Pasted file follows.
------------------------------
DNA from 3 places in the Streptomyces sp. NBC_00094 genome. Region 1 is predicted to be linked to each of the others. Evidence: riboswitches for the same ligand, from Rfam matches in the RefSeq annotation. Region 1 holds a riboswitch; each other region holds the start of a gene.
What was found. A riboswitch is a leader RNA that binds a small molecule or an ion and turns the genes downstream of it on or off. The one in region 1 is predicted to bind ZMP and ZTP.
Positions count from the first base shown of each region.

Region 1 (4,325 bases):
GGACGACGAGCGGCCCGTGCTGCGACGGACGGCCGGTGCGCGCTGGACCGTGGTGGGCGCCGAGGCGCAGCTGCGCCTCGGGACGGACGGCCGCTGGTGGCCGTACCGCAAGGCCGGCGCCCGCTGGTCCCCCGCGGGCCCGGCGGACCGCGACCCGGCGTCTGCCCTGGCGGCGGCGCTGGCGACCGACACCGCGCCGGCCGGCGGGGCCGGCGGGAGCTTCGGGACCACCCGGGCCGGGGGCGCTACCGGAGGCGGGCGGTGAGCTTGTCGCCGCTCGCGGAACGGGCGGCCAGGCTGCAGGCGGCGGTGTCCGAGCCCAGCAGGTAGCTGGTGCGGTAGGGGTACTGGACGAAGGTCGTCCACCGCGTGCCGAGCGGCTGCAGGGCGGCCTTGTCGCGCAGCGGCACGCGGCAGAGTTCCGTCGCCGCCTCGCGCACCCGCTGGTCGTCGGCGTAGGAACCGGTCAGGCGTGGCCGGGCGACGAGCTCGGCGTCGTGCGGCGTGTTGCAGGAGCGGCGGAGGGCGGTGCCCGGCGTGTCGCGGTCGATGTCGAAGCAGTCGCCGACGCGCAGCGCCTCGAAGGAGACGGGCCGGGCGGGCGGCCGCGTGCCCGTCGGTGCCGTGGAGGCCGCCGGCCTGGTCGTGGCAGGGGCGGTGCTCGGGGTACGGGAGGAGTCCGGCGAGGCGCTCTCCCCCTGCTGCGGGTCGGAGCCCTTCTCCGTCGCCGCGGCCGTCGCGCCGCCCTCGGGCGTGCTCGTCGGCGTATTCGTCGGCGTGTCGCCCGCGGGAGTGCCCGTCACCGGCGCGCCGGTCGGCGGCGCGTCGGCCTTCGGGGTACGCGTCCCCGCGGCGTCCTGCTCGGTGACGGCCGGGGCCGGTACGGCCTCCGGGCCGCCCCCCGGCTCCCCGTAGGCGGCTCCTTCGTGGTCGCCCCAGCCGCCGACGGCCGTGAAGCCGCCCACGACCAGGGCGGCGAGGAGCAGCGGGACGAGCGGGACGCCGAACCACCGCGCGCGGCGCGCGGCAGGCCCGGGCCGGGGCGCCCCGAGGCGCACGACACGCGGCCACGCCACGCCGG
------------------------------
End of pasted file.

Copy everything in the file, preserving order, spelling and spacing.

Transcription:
DNA from 3 places in the Streptomyces sp. NBC_00094 genome. Region 1 is predicted to be linked to each of the others. Evidence: riboswitches for the same ligand, from Rfam matches in the RefSeq annotation. Region 1 holds a riboswitch; each other region holds the start of a gene.
What was found. A riboswitch is a leader RNA that binds a small molecule or an ion and turns the genes downstream of it on or off. The one in region 1 is predicted to bind ZMP and ZTP.
Positions count from the first base shown of each region.

Region 1 (4,325 bases):
GGACGACGAGCGGCCCGTGCTGCGACGGACGGCCGGTGCGCGCTGGACCGTGGTGGGCGCCGAGGCGCAGCTGCGCCTCGGGACGGACGGCCGCTGGTGGCCGTACCGCAAGGCCGGCGCCCGCTGGTCCCCCGCGGGCCCGGCGGACCGCGACCCGGCGTCTGCCCTGGCGGCGGCGCTGGCGACCGACACCGCGCCGGCCGGCGGGGCCGGCGGGAGCTTCGGGACCACCCGGGCCGGGGGCGCTACCGGAGGCGGGCGGTGAGCTTGTCGCCGCTCGCGGAACGGGCGGCCAGGCTGCAGGCGGCGGTGTCCGAGCCCAGCAGGTAGCTGGTGCGGTAGGGGTACTGGACGAAGGTCGTCCACCGCGTGCCGAGCGGCTGCAGGGCGGCCTTGTCGCGCAGCGGCACGCGGCAGAGTTCCGTCGCCGCCTCGCGCACCCGCTGGTCGTCGGCGTAGGAACCGGTCAGGCGTGGCCGGGCGACGAGCTCGGCGTCGTGCGGCGTGTTGCAGGAGCGGCGGAGGGCGGTGCCCGGCGTGTCGCGGTCGATGTCGAAGCAGTCGCCGACGCGCAGCGCCTCGAAGGAGACGGGCCGGGCGGGCGGCCGCGTGCCCGTCGGTGCCGTGGAGGCCGCCGGCCTGGTCGTGGCAGGGGCGGTGCTCGGGGTACGGGAGGAGTCCGGCGAGGCGCTCTCCCCCTGCTGCGGGTCGGAGCCCTTCTCCGTCGCCGCGGCCGTCGCGCCGCCCTCGGGCGTGCTCGTCGGCGTATTCGTCGGCGTGTCGCCCGCGGGAGTGCCCGTCACCGGCGCGCCGGTCGGCGGCGCGTCGGCCTTCGGGGTACGCGTCCCCGCGGCGTCCTGCTCGGTGACGGCCGGGGCCGGTACGGCCTCCGGGCCGCCCCCCGGCTCCCCGTAGGCGGCTCCTTCGTGGTCGCCCCAGCCGCCGACGGCCGTGAAGCCGCCCACGACCAGGGCGGCGAGGAGCAGCGGGACGAGCGGGACGCCGAACCACCGCGCGCGGCGCGCGGCAGGCCCGGGCCGGGGCGCCCCGAGGCGCACGACACGCGGCCACGCCACGCCGG